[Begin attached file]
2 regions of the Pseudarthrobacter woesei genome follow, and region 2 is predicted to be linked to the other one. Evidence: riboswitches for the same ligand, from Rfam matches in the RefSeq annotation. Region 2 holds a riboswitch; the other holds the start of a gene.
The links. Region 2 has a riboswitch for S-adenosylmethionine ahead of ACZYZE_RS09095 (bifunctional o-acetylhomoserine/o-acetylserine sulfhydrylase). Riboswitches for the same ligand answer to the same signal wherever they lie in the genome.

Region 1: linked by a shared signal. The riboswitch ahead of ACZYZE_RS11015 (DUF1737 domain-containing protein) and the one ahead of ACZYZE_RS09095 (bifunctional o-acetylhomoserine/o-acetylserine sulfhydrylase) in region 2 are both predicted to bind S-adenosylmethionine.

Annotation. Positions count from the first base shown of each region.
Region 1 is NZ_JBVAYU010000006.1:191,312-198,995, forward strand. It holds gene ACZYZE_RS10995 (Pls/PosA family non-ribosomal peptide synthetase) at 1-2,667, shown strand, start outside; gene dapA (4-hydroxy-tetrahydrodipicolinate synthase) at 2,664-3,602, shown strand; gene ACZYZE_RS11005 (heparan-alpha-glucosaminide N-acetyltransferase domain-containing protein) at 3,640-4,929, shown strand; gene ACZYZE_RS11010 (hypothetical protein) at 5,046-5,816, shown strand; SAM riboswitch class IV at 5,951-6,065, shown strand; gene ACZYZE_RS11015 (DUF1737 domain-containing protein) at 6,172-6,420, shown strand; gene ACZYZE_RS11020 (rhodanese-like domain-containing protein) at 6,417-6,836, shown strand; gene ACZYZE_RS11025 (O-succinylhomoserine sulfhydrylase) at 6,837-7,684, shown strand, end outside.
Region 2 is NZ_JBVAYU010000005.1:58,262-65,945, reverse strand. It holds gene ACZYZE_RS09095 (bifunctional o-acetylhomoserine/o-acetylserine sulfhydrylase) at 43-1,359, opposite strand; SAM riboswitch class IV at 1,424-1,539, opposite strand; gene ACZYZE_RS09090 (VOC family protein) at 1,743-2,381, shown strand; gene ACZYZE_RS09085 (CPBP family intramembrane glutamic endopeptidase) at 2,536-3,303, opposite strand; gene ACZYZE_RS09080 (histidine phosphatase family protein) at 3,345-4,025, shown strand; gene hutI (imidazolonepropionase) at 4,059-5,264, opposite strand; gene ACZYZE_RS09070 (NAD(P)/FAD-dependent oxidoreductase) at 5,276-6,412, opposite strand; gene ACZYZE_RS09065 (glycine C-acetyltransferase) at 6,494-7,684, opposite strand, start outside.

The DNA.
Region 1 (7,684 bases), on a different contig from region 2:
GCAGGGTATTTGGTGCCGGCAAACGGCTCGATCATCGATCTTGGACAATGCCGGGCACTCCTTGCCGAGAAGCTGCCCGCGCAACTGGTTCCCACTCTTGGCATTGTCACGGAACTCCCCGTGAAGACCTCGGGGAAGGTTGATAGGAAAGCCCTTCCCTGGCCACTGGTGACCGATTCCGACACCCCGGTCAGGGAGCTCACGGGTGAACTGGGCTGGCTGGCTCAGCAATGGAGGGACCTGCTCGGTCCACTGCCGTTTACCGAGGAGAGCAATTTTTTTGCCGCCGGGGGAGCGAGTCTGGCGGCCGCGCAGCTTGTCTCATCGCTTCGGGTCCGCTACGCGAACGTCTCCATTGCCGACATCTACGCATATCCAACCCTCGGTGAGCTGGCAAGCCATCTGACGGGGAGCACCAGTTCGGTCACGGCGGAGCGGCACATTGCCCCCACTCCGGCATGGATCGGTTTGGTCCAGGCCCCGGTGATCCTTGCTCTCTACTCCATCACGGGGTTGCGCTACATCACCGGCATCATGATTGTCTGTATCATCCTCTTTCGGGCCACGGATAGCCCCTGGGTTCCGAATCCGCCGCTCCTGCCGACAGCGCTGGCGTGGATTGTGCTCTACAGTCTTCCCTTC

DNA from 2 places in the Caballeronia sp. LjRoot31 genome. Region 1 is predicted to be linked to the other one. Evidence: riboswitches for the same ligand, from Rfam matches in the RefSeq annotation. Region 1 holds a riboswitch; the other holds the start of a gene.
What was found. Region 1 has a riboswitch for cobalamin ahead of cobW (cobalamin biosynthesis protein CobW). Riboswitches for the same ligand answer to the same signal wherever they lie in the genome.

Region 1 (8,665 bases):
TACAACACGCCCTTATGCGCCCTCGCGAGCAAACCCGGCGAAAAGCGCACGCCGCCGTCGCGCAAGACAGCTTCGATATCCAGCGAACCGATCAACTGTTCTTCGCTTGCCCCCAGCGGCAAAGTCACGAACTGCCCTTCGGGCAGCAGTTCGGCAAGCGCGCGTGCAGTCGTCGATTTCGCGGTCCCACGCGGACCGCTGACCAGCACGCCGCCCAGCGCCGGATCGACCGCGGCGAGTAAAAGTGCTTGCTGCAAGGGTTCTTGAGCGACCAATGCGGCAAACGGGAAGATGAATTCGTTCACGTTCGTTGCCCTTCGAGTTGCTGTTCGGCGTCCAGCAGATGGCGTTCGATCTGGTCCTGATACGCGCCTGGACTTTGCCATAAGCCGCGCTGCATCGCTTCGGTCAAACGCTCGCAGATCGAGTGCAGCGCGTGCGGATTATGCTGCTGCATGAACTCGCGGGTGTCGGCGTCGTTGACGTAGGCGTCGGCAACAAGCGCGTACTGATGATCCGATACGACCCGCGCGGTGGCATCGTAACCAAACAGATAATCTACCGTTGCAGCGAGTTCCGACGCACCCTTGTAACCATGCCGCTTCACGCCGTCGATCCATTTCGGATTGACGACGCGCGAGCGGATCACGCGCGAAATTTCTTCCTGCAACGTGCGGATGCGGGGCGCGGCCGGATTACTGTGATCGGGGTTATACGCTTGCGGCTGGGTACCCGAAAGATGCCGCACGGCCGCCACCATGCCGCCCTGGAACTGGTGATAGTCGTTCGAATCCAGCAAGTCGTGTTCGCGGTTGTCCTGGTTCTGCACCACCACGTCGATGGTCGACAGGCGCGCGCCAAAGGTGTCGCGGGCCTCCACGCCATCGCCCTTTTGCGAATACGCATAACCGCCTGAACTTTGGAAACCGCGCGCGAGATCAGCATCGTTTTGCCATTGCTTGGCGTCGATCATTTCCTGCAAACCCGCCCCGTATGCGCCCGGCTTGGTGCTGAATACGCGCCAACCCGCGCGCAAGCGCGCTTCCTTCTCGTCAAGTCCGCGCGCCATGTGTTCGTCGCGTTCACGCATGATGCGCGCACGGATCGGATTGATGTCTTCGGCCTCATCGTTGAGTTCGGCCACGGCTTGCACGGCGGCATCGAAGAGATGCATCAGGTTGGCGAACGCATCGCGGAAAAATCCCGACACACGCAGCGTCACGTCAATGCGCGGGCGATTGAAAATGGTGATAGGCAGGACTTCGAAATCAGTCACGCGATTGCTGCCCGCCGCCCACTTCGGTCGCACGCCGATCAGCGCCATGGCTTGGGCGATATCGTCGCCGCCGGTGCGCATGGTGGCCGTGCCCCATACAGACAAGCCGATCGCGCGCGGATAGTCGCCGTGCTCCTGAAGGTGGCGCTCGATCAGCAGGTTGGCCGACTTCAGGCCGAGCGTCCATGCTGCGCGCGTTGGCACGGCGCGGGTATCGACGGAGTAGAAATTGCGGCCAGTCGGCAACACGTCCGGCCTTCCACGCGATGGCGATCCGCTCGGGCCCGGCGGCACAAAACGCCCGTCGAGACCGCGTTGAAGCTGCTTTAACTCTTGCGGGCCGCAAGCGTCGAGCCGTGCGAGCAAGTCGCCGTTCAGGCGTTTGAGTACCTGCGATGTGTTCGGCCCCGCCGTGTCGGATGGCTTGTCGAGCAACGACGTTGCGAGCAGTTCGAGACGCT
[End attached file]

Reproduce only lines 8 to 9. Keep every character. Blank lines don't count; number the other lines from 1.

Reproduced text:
Region 1 (7,684 bases), on a different contig from region 2:
GCAGGGTATTTGGTGCCGGCAAACGGCTCGATCATCGATCTTGGACAATGCCGGGCACTCCTTGCCGAGAAGCTGCCCGCGCAACTGGTTCCCACTCTTGGCATTGTCACGGAACTCCCCGTGAAGACCTCGGGGAAGGTTGATAGGAAAGCCCTTCCCTGGCCACTGGTGACCGATTCCGACACCCCGGTCAGGGAGCTCACGGGTGAACTGGGCTGGCTGGCTCAGCAATGGAGGGACCTGCTCGGTCCACTGCCGTTTACCGAGGAGAGCAATTTTTTTGCCGCCGGGGGAGCGAGTCTGGCGGCCGCGCAGCTTGTCTCATCGCTTCGGGTCCGCTACGCGAACGTCTCCATTGCCGACATCTACGCATATCCAACCCTCGGTGAGCTGGCAAGCCATCTGACGGGGAGCACCAGTTCGGTCACGGCGGAGCGGCACATTGCCCCCACTCCGGCATGGATCGGTTTGGTCCAGGCCCCGGTGATCCTTGCTCTCTACTCCATCACGGGGTTGCGCTACATCACCGGCATCATGATTGTCTGTATCATCCTCTTTCGGGCCACGGATAGCCCCTGGGTTCCGAATCCGCCGCTCCTGCCGACAGCGCTGGCGTGGATTGTGCTCTACAGTCTTCCCTTC